If you are a person of color -- especially an African-American -- you are disproportionately at risk for contracting HIV. This infographic supplies you with the knowledge you need to take the first empowered step in joining the fight against HIV.
African Americans report less risky behavior than other groups, yet are still most heavily impacted by HIV. Why, then, are solutions that address factors other than behavior -- factors like institutionalized inequality -- often met with resistance?
Though more work needs to be done, let's take a moment to acknowledge some of the performers, award winners, divas and authors who've used their social status to educate the public around HIV/AIDS.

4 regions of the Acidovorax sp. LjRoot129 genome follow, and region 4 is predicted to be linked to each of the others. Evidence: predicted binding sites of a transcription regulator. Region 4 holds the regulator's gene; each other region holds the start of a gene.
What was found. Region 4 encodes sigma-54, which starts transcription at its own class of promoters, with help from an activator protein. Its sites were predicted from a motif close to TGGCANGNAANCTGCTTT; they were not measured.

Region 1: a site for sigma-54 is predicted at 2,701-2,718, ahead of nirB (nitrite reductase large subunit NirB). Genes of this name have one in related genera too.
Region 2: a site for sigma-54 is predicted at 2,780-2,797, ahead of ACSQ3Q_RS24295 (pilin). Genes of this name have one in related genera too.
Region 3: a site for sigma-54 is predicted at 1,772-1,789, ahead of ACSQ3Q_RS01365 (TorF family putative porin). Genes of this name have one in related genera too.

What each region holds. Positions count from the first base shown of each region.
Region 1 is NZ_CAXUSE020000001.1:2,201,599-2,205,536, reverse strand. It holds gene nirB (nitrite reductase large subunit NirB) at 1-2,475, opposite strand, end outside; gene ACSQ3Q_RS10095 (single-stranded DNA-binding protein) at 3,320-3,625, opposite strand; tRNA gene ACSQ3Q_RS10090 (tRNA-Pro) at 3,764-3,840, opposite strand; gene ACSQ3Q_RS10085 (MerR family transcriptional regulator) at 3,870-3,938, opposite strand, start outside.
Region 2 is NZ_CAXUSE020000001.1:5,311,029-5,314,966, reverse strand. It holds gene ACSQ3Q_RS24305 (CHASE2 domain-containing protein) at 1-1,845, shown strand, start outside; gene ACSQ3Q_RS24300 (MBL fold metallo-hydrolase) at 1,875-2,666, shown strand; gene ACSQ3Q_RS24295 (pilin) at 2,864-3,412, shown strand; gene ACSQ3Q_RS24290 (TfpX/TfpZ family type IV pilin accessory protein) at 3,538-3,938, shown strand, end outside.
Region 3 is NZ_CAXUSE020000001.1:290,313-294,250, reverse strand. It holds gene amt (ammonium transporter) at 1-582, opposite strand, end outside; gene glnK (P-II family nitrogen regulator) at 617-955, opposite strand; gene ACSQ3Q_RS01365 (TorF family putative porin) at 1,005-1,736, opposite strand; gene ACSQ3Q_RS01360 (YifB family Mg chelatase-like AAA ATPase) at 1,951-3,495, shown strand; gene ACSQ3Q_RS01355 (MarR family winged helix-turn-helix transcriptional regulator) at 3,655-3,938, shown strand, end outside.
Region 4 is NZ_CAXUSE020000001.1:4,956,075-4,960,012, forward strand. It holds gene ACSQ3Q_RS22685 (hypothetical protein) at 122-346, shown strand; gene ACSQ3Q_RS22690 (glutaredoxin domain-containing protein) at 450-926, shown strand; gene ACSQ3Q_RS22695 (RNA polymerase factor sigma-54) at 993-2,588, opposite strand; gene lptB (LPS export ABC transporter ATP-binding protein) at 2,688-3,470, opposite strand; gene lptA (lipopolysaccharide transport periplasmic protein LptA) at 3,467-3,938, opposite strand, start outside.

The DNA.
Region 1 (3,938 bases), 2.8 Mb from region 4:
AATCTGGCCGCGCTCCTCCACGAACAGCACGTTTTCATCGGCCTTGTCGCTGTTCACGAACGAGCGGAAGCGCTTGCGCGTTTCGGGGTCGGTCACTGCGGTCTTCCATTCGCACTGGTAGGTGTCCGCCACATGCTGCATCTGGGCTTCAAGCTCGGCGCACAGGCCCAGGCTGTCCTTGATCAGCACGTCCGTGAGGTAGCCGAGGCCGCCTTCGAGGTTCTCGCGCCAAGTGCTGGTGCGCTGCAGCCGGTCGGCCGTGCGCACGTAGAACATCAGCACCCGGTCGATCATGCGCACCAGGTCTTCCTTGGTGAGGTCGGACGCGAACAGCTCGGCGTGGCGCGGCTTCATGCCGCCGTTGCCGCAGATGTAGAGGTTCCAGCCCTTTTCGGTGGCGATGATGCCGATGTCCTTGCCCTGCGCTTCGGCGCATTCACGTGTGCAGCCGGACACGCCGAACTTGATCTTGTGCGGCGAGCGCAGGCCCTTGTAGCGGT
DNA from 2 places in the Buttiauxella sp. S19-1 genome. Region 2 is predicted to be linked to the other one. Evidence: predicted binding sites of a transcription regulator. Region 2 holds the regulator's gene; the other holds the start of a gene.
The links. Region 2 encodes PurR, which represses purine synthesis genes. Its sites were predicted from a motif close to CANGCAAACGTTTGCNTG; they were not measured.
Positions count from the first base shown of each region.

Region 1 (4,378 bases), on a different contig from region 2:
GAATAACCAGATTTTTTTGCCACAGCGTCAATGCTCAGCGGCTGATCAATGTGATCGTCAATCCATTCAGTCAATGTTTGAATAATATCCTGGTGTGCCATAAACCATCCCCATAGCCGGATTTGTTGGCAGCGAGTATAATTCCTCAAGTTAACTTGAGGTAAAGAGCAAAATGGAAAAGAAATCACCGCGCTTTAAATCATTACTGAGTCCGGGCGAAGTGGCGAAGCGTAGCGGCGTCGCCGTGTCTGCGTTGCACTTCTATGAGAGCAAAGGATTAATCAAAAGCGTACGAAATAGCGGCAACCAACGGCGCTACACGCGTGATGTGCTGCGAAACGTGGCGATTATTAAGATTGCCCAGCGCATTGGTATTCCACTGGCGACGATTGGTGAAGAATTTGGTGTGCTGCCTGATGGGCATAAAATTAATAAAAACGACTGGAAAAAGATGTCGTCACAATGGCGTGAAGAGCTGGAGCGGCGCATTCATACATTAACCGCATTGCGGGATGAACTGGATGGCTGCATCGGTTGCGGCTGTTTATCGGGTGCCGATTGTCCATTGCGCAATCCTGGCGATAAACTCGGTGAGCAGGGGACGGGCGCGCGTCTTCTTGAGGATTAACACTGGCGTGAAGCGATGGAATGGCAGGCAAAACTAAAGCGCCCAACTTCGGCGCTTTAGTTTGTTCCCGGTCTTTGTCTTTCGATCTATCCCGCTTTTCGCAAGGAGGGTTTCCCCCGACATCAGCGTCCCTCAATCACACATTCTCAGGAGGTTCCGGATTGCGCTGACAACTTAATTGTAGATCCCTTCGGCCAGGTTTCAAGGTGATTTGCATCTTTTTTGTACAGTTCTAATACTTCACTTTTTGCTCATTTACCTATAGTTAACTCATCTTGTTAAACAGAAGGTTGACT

HPV Vaccination -- A Wasted Resource for African Americans? A Blog Entry by Gary Bell
Botswana, Mississippi? The Magnolia State's HIV Crisis
HIV Among Black/African-American Gay, Bisexual and Other Men Who Have Sex With Men
Black Notables Making the Affordable Care Act Happen: Acacia Bamberg Salatti
Wisconsin's Gay, Bisexual African Americans Still Hardest Hit by HIV
Black Americans comprise only 14 percent of the U.S. population, but account for 52 percent of all new HIV infections each year. We can no longer believe that HIV is a white gay disease. We have to educate ourselves, get tested, take control of our health, and fight back.
As a same-gender-loving male, Tim'm West grew up with many messages that he would eventually get HIV. In this interview, he talks about being bisexual and black, his head-on activism and his artistry.
This easy-to-read guide from TheBody.com provides the basics of living with HIV and taking HIV meds.